And in TN, the power sector is so big, that actually this makes a huge contribution to the overall revenue generation. Of course, there is a devolution component, which is more complicated… a political issue and as I said earlier, in the devolution that the states get from the central pool, over time, what you find is that more and more of that devolution is re-distributive. Supposing a state like TN, generates revenue. It should kind of get back the quantum it generates. In fact, if you go back to the discussion of the Constitution, this is called Origination. If economic activity originates somewhere, then the taxes kind of belong to that.

Short note, the government can change, in fact to give government credit, they have asked me to look at revenue augmentation.

They first asked me to look at the power sector, we worked a year on this and wrote the report and discussed and asked now (second) as to how to improve GST, not just that, look at stamp duties and property taxes. Of course, I would love to, at some stage, also get into liquor policy, but so far, I don’t have a need for doing that.

Why hasn’t the report been made public?

It is for the government to decide when to release it. They are serious about some of the recommendations. On the distribution front, essentially, it is something which most other states are doing. TN is one of the three states, that combines generation and distribution. Second, in many states, they have more than one discom. Unbundling is very important. All monopolies are bad, whether it is public sector or private sector. They are giving serious consideration to this aspect of it. Most difficult side of it for the government, to be fair to them, is on the tariff side. It is the only state along with one or two states that is giving power free (to agriculture). And that is a politically difficult issue. When it came into power, the DMK administration raised and indexed the power tariff. Subsidised power comes at the expense of honest taxpayers.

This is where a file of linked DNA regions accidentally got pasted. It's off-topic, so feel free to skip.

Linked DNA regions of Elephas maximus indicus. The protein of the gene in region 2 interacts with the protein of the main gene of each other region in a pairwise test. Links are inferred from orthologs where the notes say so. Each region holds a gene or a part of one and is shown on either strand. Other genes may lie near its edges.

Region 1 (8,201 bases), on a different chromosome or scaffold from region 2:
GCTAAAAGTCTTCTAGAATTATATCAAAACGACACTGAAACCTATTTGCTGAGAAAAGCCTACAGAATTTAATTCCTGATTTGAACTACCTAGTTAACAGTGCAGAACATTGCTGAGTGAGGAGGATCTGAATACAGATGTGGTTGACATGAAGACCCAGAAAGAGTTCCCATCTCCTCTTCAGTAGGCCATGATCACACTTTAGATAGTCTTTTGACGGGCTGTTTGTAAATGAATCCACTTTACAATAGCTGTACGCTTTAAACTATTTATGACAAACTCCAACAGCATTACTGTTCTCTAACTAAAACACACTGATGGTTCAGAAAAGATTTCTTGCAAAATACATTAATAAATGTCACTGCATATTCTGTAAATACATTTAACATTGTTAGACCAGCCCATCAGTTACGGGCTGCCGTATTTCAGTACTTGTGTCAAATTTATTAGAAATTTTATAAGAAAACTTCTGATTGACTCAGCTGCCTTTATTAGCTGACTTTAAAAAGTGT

TN’s strengths on energy biz

TN has solar, onshore wind, offshore wind and something to solve the intermittency problem – need a battery, pump storage (equivalent to battery). We are almost reaching the limits of the potential when it comes to onshore and offshore wind. Solar, TN has the potential especially with agriculture, but ultimately, you can’t compete with Rajasthan or Gujarat. Why? Because they have given the whole desert… in fact, the Rann of Kutch and Thar desert to Adanis. The big bet is offshore for TN, but that is very capital intensive. You will need to involve the private sector. So, that is why you need a strong utility. Only way to incentivise them is guaranteeing purchase. Offshore wind in TN will give a huge boost to manufacturing also.

On manufacturing

There are plants, two to three (Vietnamese) coming up in TN, employing 20,000 to 30,000 people. There is opportunity for footwear based on artificial materials – synthetic leather. I am surprised about these developments that are happening in TN and to some extent in Karnataka. I think all these big players are coming employing 10,000… 15,000 people…especially women. People ask me if India can revive manufacturing. The TN model makes me sit up and say, maybe we can because things are happening. There is investment coming into manufacturing with scale of operations, which earlier we did not have.

Hemamalini Venkatraman